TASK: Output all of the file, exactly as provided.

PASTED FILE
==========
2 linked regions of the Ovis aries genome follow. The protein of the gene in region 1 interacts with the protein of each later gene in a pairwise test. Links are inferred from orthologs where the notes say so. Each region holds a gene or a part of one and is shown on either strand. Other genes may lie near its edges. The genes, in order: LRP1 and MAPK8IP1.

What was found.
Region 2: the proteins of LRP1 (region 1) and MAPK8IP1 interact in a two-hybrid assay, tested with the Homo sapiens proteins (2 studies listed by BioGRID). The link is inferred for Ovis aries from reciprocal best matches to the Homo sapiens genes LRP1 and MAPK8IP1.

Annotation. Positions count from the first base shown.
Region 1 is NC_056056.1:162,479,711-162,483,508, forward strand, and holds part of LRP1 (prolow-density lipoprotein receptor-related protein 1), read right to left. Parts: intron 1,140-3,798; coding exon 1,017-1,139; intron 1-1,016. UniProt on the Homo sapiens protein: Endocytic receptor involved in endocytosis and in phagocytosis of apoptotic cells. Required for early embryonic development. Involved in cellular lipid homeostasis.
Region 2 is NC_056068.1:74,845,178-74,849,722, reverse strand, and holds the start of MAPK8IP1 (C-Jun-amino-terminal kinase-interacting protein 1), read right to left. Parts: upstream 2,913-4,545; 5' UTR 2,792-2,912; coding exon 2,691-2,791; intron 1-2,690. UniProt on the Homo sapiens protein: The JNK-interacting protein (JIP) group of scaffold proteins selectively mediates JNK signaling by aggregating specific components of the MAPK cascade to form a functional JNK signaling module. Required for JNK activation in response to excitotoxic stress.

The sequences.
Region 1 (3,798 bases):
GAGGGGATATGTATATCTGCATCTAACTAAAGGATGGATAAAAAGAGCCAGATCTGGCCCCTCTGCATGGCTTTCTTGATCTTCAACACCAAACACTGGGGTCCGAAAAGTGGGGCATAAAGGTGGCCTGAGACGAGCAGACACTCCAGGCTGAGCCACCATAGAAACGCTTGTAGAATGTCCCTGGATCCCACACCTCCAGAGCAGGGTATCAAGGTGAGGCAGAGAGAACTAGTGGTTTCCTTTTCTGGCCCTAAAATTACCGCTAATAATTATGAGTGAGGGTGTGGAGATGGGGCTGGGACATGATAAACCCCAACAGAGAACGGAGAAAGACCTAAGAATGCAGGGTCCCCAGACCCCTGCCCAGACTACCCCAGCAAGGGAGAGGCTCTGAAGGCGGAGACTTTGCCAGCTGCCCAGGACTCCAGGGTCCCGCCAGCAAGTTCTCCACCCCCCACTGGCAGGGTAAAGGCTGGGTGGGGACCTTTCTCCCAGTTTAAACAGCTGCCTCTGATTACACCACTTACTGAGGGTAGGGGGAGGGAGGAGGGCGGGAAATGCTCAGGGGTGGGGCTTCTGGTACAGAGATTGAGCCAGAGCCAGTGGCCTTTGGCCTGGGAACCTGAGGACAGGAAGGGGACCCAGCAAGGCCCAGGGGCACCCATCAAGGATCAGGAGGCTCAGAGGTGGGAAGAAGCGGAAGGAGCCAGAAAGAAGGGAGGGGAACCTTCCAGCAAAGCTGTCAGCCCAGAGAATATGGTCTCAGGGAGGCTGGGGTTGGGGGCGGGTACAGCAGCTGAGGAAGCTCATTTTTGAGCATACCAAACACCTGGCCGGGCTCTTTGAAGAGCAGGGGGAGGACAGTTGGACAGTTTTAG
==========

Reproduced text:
2 linked regions of the Ovis aries genome follow. The protein of the gene in region 1 interacts with the protein of each later gene in a pairwise test. Links are inferred from orthologs where the notes say so. Each region holds a gene or a part of one and is shown on either strand. Other genes may lie near its edges. The genes, in order: LRP1 and MAPK8IP1.

What was found.
Region 2: the proteins of LRP1 (region 1) and MAPK8IP1 interact in a two-hybrid assay, tested with the Homo sapiens proteins (2 studies listed by BioGRID). The link is inferred for Ovis aries from reciprocal best matches to the Homo sapiens genes LRP1 and MAPK8IP1.

Annotation. Positions count from the first base shown.
Region 1 is NC_056056.1:162,479,711-162,483,508, forward strand, and holds part of LRP1 (prolow-density lipoprotein receptor-related protein 1), read right to left. Parts: intron 1,140-3,798; coding exon 1,017-1,139; intron 1-1,016. UniProt on the Homo sapiens protein: Endocytic receptor involved in endocytosis and in phagocytosis of apoptotic cells. Required for early embryonic development. Involved in cellular lipid homeostasis.
Region 2 is NC_056068.1:74,845,178-74,849,722, reverse strand, and holds the start of MAPK8IP1 (C-Jun-amino-terminal kinase-interacting protein 1), read right to left. Parts: upstream 2,913-4,545; 5' UTR 2,792-2,912; coding exon 2,691-2,791; intron 1-2,690. UniProt on the Homo sapiens protein: The JNK-interacting protein (JIP) group of scaffold proteins selectively mediates JNK signaling by aggregating specific components of the MAPK cascade to form a functional JNK signaling module. Required for JNK activation in response to excitotoxic stress.

The sequences.
Region 1 (3,798 bases):
GAGGGGATATGTATATCTGCATCTAACTAAAGGATGGATAAAAAGAGCCAGATCTGGCCCCTCTGCATGGCTTTCTTGATCTTCAACACCAAACACTGGGGTCCGAAAAGTGGGGCATAAAGGTGGCCTGAGACGAGCAGACACTCCAGGCTGAGCCACCATAGAAACGCTTGTAGAATGTCCCTGGATCCCACACCTCCAGAGCAGGGTATCAAGGTGAGGCAGAGAGAACTAGTGGTTTCCTTTTCTGGCCCTAAAATTACCGCTAATAATTATGAGTGAGGGTGTGGAGATGGGGCTGGGACATGATAAACCCCAACAGAGAACGGAGAAAGACCTAAGAATGCAGGGTCCCCAGACCCCTGCCCAGACTACCCCAGCAAGGGAGAGGCTCTGAAGGCGGAGACTTTGCCAGCTGCCCAGGACTCCAGGGTCCCGCCAGCAAGTTCTCCACCCCCCACTGGCAGGGTAAAGGCTGGGTGGGGACCTTTCTCCCAGTTTAAACAGCTGCCTCTGATTACACCACTTACTGAGGGTAGGGGGAGGGAGGAGGGCGGGAAATGCTCAGGGGTGGGGCTTCTGGTACAGAGATTGAGCCAGAGCCAGTGGCCTTTGGCCTGGGAACCTGAGGACAGGAAGGGGACCCAGCAAGGCCCAGGGGCACCCATCAAGGATCAGGAGGCTCAGAGGTGGGAAGAAGCGGAAGGAGCCAGAAAGAAGGGAGGGGAACCTTCCAGCAAAGCTGTCAGCCCAGAGAATATGGTCTCAGGGAGGCTGGGGTTGGGGGCGGGTACAGCAGCTGAGGAAGCTCATTTTTGAGCATACCAAACACCTGGCCGGGCTCTTTGAAGAGCAGGGGGAGGACAGTTGGACAGTTTTAG